Social Media (mistakes)

The Chiropractic Council of NSW continually strives for continuity of public health and safety through various actions including the manner in which chiropractors adhere to public health guidelines.

In recent times there have been a number of complaints from the public that relate to health professionals making certain comments on what was supposedly private social pages, which include platforms such as Facebook.

For example, complaints to the Council have referred to certain health professionals posting links to conspiracy theorists’ websites, anti vaccination groups, radical religious groups’ comments, news sites of 5G activists, COVID-19 misinformation and other comments that could be viewed as alarmist and contravene the Chiropractic Board of Australia’s Code of Conduct and Social Media Guidelines.

The Social Media Guidelines state that:

While you may hold personal beliefs about the efficacy or safety of some public health initiatives, you must make sure that any comments you make on social media are consistent with the codes, standards and guidelines of your profession and do not contradict or counter public health campaigns or messaging. A registered health practitioner who makes comments, endorses or shares information which contradicts the best available scientific evidence may give legitimacy to false health-related information and breach their professional responsibilities. Practitioners need to take care when commenting, sharing or ‘liking’ such content if not supported by best available scientific evidence.

It is emerging from having counselling sessions with the practitioners in question, that they claim to be surprised to learn that their 'private social media' online statements and claims have been seen and followed by others who are not known to them. These practitioners have claimed that since these posts are not on their business media sites, they had neglected to consider that their comments could be both seen as well as be considered to be inappropriate, especially coming from a registered health professional. The Council emphasise to registered health professionals the fact that they are always perceived as being registered health professionals, especially on the Internet, no matter where their comments may be seen.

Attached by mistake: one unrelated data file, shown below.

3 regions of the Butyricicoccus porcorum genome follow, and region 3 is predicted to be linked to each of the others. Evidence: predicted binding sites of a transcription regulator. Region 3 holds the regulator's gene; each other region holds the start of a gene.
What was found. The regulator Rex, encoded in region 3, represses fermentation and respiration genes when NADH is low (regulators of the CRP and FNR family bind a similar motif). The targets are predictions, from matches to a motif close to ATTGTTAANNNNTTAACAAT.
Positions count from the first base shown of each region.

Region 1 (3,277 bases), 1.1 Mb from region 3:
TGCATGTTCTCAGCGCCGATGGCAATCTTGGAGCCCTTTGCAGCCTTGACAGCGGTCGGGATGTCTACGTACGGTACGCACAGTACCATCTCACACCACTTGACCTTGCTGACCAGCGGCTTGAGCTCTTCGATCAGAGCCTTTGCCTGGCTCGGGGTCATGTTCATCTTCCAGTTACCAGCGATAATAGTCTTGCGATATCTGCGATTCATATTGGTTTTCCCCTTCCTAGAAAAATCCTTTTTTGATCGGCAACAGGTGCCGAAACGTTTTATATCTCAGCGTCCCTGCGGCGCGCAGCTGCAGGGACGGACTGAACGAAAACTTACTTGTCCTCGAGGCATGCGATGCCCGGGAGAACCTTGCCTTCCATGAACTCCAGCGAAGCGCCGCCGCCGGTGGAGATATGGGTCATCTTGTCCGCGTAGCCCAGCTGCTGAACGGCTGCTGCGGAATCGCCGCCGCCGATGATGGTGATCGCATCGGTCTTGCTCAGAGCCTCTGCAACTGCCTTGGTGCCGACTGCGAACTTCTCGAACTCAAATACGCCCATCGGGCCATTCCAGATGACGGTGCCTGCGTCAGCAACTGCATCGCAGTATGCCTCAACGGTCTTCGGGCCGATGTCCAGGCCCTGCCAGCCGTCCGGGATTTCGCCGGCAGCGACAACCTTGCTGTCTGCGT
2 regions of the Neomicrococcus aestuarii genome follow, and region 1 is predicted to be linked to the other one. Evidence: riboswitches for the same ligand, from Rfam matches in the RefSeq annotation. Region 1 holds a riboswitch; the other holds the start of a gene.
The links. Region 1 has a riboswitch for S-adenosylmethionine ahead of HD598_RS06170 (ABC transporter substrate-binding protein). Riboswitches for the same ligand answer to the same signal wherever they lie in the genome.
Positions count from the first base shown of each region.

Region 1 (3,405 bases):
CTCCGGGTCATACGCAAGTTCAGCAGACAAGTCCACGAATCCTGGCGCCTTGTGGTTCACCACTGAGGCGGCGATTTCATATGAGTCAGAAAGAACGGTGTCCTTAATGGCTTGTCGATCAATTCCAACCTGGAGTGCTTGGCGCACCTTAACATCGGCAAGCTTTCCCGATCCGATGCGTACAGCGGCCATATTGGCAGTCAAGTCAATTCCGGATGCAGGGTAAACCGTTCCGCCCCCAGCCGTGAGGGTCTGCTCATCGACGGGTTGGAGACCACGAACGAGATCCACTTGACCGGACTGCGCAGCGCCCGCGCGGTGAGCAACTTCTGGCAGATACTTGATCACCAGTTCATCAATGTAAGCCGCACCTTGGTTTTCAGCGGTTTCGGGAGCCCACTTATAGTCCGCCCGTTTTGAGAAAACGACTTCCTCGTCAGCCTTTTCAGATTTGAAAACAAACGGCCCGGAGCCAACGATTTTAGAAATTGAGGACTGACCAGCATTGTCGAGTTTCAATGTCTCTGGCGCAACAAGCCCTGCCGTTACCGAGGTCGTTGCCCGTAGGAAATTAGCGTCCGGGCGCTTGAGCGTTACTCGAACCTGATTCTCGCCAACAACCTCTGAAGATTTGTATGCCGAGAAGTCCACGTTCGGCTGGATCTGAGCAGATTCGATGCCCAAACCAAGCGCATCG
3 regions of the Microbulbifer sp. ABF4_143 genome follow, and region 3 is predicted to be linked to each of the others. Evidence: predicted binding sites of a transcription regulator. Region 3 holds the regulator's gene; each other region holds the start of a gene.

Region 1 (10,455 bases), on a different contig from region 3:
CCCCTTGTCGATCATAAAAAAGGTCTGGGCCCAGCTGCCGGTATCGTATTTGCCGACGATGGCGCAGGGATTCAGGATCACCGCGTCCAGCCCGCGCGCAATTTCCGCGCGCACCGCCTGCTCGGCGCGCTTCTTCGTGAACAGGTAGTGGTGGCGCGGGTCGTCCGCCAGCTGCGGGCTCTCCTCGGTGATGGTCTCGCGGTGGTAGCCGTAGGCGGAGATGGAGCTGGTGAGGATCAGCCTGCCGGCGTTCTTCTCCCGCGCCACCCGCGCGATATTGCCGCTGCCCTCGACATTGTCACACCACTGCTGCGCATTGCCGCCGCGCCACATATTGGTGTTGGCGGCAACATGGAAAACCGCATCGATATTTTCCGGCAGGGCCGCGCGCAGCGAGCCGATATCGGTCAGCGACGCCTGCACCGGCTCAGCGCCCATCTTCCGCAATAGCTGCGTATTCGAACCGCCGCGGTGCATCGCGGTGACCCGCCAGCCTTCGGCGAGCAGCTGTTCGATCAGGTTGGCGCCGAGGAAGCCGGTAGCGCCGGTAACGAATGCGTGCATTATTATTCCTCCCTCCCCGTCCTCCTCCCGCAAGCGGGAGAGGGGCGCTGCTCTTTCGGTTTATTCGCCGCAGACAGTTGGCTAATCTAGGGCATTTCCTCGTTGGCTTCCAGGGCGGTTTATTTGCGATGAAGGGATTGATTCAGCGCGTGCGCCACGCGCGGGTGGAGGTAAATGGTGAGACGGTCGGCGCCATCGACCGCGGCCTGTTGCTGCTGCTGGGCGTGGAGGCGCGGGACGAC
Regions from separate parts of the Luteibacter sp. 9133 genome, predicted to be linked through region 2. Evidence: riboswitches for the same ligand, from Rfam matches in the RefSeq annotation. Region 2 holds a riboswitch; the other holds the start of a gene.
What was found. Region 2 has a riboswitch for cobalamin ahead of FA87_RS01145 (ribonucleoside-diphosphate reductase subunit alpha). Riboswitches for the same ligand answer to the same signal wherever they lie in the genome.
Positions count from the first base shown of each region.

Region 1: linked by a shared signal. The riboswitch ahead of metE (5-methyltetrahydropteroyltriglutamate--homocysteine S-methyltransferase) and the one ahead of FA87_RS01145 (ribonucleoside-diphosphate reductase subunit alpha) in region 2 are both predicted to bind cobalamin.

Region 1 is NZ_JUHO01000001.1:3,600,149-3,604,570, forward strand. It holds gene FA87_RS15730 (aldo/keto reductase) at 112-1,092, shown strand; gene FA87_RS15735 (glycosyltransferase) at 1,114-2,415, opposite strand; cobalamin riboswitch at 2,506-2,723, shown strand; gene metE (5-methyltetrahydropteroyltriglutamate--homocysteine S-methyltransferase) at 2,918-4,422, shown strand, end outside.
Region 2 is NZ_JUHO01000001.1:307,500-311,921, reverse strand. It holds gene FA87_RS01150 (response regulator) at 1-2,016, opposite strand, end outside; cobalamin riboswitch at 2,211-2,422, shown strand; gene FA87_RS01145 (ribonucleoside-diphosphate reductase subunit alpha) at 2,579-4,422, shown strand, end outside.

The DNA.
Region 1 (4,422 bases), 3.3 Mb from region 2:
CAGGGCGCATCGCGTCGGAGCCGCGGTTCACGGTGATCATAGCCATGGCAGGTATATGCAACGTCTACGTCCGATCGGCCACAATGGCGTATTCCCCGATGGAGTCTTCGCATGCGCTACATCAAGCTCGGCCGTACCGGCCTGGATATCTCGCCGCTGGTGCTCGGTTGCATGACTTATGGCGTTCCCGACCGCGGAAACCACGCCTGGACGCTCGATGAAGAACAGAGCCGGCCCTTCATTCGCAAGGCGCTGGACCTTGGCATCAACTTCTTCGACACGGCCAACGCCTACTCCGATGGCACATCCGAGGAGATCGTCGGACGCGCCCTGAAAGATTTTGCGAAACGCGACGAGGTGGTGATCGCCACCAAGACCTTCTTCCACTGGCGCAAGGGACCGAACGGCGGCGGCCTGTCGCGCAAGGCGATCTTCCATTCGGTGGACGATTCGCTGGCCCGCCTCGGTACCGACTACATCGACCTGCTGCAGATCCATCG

We can’t just take off our ‘doctor hat’ and make inappropriate health comments online simply because it is a weekend or it is after business hours from the clinic.

The Chiropractic Board of Australia’s Code of Conduct and Social Media Guideline should be reviewed regularly. These documents set out the essential values, qualities and standards of care expected of all chiropractors. The Code seeks to assist and support chiropractors to deliver safe and effective health services within an ethical framework. For some health professionals, the foray into online activities and spur of the moment comments, which can never be assumed to be totally private, have led to complaints and action by the Council.

We trust that all who have been through this type of process have been enlightened and have learned another helpful lesson for the sake of their professional future, not to mention the all important aspect of public health and safety.